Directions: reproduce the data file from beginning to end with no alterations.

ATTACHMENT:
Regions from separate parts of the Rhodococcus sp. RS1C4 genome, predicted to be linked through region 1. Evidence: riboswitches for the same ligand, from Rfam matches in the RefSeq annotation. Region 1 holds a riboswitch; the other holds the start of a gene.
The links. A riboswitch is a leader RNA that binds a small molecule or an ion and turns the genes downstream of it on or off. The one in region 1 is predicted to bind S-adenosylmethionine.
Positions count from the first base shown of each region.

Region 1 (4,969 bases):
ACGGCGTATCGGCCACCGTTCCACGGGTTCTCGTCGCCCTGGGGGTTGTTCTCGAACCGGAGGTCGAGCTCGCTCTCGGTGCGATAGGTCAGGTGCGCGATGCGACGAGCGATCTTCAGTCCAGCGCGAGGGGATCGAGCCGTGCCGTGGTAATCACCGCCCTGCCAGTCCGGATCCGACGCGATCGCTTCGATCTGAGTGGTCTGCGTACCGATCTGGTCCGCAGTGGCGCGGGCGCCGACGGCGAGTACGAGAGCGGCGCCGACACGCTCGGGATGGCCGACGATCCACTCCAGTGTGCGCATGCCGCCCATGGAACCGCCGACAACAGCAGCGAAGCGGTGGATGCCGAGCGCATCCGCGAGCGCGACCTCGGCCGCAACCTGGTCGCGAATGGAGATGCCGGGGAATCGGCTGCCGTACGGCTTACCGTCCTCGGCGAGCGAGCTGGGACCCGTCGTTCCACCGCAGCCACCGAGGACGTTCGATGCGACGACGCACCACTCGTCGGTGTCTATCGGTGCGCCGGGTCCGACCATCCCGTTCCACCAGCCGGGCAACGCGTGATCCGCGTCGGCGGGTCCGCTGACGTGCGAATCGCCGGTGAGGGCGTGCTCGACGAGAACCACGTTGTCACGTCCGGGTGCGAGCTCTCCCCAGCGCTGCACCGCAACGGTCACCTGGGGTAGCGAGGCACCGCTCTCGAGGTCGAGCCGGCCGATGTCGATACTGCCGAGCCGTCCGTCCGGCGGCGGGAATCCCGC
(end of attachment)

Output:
Regions from separate parts of the Rhodococcus sp. RS1C4 genome, predicted to be linked through region 1. Evidence: riboswitches for the same ligand, from Rfam matches in the RefSeq annotation. Region 1 holds a riboswitch; the other holds the start of a gene.
The links. A riboswitch is a leader RNA that binds a small molecule or an ion and turns the genes downstream of it on or off. The one in region 1 is predicted to bind S-adenosylmethionine.
Positions count from the first base shown of each region.

Region 1 (4,969 bases):
ACGGCGTATCGGCCACCGTTCCACGGGTTCTCGTCGCCCTGGGGGTTGTTCTCGAACCGGAGGTCGAGCTCGCTCTCGGTGCGATAGGTCAGGTGCGCGATGCGACGAGCGATCTTCAGTCCAGCGCGAGGGGATCGAGCCGTGCCGTGGTAATCACCGCCCTGCCAGTCCGGATCCGACGCGATCGCTTCGATCTGAGTGGTCTGCGTACCGATCTGGTCCGCAGTGGCGCGGGCGCCGACGGCGAGTACGAGAGCGGCGCCGACACGCTCGGGATGGCCGACGATCCACTCCAGTGTGCGCATGCCGCCCATGGAACCGCCGACAACAGCAGCGAAGCGGTGGATGCCGAGCGCATCCGCGAGCGCGACCTCGGCCGCAACCTGGTCGCGAATGGAGATGCCGGGGAATCGGCTGCCGTACGGCTTACCGTCCTCGGCGAGCGAGCTGGGACCCGTCGTTCCACCGCAGCCACCGAGGACGTTCGATGCGACGACGCACCACTCGTCGGTGTCTATCGGTGCGCCGGGTCCGACCATCCCGTTCCACCAGCCGGGCAACGCGTGATCCGCGTCGGCGGGTCCGCTGACGTGCGAATCGCCGGTGAGGGCGTGCTCGACGAGAACCACGTTGTCACGTCCGGGTGCGAGCTCTCCCCAGCGCTGCACCGCAACGGTCACCTGGGGTAGCGAGGCACCGCTCTCGAGGTCGAGCCGGCCGATGTCGATACTGCCGAGCCGTCCGTCCGGCGGCGGGAATCCCGC